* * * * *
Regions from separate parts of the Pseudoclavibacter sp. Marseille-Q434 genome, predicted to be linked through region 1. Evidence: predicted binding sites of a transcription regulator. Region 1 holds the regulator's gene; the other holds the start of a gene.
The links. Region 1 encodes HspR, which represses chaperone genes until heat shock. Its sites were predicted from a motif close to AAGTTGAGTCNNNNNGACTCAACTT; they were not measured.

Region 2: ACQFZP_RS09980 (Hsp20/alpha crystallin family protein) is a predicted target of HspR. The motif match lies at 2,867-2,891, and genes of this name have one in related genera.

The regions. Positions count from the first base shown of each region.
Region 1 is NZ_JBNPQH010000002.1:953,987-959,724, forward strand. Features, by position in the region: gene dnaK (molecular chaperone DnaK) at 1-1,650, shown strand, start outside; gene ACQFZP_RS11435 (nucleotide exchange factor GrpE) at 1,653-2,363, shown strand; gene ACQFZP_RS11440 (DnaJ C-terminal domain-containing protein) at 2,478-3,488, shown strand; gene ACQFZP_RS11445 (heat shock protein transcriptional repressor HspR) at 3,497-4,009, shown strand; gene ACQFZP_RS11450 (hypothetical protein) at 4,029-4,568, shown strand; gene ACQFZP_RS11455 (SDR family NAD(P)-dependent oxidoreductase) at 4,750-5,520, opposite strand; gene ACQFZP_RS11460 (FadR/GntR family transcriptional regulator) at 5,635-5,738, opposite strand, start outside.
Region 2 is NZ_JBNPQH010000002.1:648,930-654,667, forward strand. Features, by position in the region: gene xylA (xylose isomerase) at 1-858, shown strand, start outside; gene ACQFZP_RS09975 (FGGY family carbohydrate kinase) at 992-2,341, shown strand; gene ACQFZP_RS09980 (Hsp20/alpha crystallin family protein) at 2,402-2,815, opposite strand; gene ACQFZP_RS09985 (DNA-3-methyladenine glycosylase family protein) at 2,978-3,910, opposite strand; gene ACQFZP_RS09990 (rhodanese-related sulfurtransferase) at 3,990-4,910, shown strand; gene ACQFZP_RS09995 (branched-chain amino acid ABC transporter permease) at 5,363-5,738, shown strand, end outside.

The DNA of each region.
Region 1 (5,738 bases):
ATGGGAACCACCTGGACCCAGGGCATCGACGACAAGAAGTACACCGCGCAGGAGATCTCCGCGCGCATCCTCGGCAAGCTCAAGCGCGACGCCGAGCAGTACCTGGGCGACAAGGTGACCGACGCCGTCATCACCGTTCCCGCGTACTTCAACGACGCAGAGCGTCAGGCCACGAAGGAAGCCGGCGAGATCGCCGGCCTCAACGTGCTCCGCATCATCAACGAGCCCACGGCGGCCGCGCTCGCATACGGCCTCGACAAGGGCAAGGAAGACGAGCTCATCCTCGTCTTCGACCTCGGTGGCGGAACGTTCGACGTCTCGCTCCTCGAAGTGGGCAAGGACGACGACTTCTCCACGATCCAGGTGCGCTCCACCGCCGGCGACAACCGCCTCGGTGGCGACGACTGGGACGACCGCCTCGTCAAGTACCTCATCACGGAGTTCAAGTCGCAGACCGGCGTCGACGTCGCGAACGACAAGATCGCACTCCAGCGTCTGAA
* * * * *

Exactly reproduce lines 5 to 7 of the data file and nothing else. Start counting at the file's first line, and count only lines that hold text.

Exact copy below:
Region 1 is NZ_JBNPQH010000002.1:953,987-959,724, forward strand. Features, by position in the region: gene dnaK (molecular chaperone DnaK) at 1-1,650, shown strand, start outside; gene ACQFZP_RS11435 (nucleotide exchange factor GrpE) at 1,653-2,363, shown strand; gene ACQFZP_RS11440 (DnaJ C-terminal domain-containing protein) at 2,478-3,488, shown strand; gene ACQFZP_RS11445 (heat shock protein transcriptional repressor HspR) at 3,497-4,009, shown strand; gene ACQFZP_RS11450 (hypothetical protein) at 4,029-4,568, shown strand; gene ACQFZP_RS11455 (SDR family NAD(P)-dependent oxidoreductase) at 4,750-5,520, opposite strand; gene ACQFZP_RS11460 (FadR/GntR family transcriptional regulator) at 5,635-5,738, opposite strand, start outside.
Region 2 is NZ_JBNPQH010000002.1:648,930-654,667, forward strand. Features, by position in the region: gene xylA (xylose isomerase) at 1-858, shown strand, start outside; gene ACQFZP_RS09975 (FGGY family carbohydrate kinase) at 992-2,341, shown strand; gene ACQFZP_RS09980 (Hsp20/alpha crystallin family protein) at 2,402-2,815, opposite strand; gene ACQFZP_RS09985 (DNA-3-methyladenine glycosylase family protein) at 2,978-3,910, opposite strand; gene ACQFZP_RS09990 (rhodanese-related sulfurtransferase) at 3,990-4,910, shown strand; gene ACQFZP_RS09995 (branched-chain amino acid ABC transporter permease) at 5,363-5,738, shown strand, end outside.

The DNA of each region.